avatar

“An ounce of practice is worth more than tons of preaching.” -Mahatma Gandhi

It’s almost 6 pm, which means I survived another Friday 4 o’clock client crisis. The week of juggling sales meetings, proposal deadlines, underwriting rate negotiations and planning my uncle’s surprise 80th birthday party had sucked the energy out of me. Just as I was packing up my office to head out the door, making sure I had everything needed for Monday’s big presentation with my largest customer, one more call came through, but this time I didn’t recognize the telephone number on the caller ID. “Your results are back from pathology. The tumor is malignant.” I really don’t remember too much else except that the doctor said that it wasn’t the usual colon cancer. “You have a Neuroendocrine Tumor [NET] that we thankfully picked up on your screening. It’s a slow growing tumor, but it’s a good thing you came in for your colonoscopy when you did, because by the time you had any symptoms, it would have been very difficult to treat.” We scheduled an office visit for Monday to discuss my course of action. I left the office that night and numbingly walked a couple of city blocks to the parking lot with one of my best friends, repeating in shock, “I knew it, I knew it, I knew it.” My self-pity rant lasted about seven minutes and I sat in my car for a while being thankful for the incidental discovery and praying for the strength to deal.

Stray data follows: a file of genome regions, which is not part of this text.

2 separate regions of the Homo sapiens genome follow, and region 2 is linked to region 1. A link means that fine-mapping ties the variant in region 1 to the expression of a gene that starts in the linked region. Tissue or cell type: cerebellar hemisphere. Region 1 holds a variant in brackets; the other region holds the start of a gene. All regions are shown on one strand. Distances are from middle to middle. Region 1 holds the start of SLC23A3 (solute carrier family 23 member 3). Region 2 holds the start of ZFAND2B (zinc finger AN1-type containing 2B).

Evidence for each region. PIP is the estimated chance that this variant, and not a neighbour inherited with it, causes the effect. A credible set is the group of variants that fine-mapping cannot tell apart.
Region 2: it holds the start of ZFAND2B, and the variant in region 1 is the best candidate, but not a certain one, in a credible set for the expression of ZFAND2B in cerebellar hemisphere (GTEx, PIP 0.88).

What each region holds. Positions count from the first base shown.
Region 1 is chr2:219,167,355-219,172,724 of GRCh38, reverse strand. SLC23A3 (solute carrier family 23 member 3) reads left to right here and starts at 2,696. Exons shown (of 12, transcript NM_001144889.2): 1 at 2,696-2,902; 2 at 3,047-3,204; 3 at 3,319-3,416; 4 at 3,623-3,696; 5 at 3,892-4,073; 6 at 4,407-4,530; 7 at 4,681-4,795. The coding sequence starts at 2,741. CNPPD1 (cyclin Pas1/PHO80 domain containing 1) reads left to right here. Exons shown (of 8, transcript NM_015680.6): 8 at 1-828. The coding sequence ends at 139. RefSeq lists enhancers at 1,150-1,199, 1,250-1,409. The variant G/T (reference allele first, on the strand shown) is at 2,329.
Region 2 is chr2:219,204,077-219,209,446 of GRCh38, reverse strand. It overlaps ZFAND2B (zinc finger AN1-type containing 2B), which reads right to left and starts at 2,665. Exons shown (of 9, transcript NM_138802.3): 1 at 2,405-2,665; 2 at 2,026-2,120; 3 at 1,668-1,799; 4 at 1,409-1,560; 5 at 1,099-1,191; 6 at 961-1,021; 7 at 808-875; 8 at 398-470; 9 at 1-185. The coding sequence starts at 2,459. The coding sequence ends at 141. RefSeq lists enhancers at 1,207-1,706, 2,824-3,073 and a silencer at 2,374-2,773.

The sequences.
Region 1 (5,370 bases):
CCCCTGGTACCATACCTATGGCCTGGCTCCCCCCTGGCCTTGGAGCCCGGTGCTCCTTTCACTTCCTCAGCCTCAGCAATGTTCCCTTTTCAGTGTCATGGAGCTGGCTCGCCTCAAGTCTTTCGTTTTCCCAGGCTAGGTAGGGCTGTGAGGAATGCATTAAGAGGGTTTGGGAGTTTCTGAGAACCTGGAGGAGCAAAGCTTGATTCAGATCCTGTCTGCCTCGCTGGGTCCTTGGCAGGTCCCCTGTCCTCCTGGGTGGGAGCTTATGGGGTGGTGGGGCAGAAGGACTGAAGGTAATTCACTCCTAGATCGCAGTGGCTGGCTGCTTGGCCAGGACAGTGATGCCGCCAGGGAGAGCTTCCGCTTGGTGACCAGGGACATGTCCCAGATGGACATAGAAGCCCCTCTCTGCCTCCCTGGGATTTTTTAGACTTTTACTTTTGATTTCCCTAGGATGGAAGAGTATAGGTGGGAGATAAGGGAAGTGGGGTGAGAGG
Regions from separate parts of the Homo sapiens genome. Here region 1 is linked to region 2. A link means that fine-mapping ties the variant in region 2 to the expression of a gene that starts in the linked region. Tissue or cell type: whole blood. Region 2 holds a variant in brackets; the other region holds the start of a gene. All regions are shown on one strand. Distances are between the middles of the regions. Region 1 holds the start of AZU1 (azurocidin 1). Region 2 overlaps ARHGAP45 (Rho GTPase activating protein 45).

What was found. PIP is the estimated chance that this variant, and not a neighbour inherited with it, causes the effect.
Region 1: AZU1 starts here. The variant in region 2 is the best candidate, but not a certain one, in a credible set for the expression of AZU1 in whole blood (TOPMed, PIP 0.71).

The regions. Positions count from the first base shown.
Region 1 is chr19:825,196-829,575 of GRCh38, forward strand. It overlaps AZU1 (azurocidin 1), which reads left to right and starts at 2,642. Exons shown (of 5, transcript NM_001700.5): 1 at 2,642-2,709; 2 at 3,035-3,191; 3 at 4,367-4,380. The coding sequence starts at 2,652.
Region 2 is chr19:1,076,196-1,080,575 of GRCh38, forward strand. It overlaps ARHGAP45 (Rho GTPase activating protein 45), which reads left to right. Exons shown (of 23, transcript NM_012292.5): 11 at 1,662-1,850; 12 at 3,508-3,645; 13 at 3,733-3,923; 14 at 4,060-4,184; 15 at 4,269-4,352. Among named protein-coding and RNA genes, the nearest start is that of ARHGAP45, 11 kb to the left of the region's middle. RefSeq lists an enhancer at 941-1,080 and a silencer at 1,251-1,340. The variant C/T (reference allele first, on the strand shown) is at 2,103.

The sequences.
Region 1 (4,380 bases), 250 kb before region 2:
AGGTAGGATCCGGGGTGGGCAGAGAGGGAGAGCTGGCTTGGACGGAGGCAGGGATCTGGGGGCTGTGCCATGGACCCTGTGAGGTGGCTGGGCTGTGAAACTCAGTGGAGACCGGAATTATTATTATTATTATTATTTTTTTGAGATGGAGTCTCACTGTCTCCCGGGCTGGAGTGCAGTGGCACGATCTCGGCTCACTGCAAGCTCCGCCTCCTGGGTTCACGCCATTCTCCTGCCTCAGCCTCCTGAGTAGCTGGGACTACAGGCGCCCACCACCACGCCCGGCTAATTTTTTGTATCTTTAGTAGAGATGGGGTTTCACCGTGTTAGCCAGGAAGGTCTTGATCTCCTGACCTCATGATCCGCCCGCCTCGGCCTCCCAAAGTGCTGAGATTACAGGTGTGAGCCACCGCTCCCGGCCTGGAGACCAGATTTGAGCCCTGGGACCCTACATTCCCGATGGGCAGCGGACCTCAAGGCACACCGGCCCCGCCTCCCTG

Monday morning came quickly and I knew the day would be full of emotion with the follow-up GI appointment that afternoon. But first, I had to get through a Wellness presentation. For years as the Account Manager for a large group health insurer, I often encouraged preventative screenings as a means to keep employees healthy. This day’s message was going to be different. Too many times I had talked the talk – this time I was going to walk the walk. I had a personal testimony to share.

Later that day, the doctor gave my course of action – cancer surgery to remove the tumor. My NET, known as a carcinoid, formed from the endocrine system, and the tumor really could have landed anywhere in my body. Carcinoids usually appear in the small bowel, particularly the ileum, and the tumors are often asymptomatic, which was my case. Based on the size, he said that I probably had it for years. Fortunately, the carcinoid landed at the connection of the small intestine and the colon, so it was found at the conclusion of the screening. The doctor said, “You are my poster child for getting a colonoscopy at age 50.”

My next few weeks were filled with all kinds of tests – blood work, CT and radiology scans – and office visits with the oncology surgeon, and later an inpatient stay for the procedure to remove the tumor. Ultimately, my complicated recovery course, not related to the colonoscopy, resulted with an extended hospitalization which caused me to miss my oldest son’s high school graduation and the youngest son’s first concert performance. But the colonoscopy saved my life.

Since then, my mission is to spread the news. My family and friends now receive greeting cards for their 50th birthday with the reminder to schedule that screening. I’m known as the colonoscopy advocate and I love breaking down the preconceived barriers. My husband, a retired NFL football player who delayed screening for two years because of the imaginary thoughts of the difficult preparation and the expectation of bad news, had pre-cancerous polyps removed during his colonoscopy. He now joins me on the mission to campaign for getting a colonoscopy by sharing our story with his friends and former teammates.

This post is part of the Prevent Cancer blog carnival.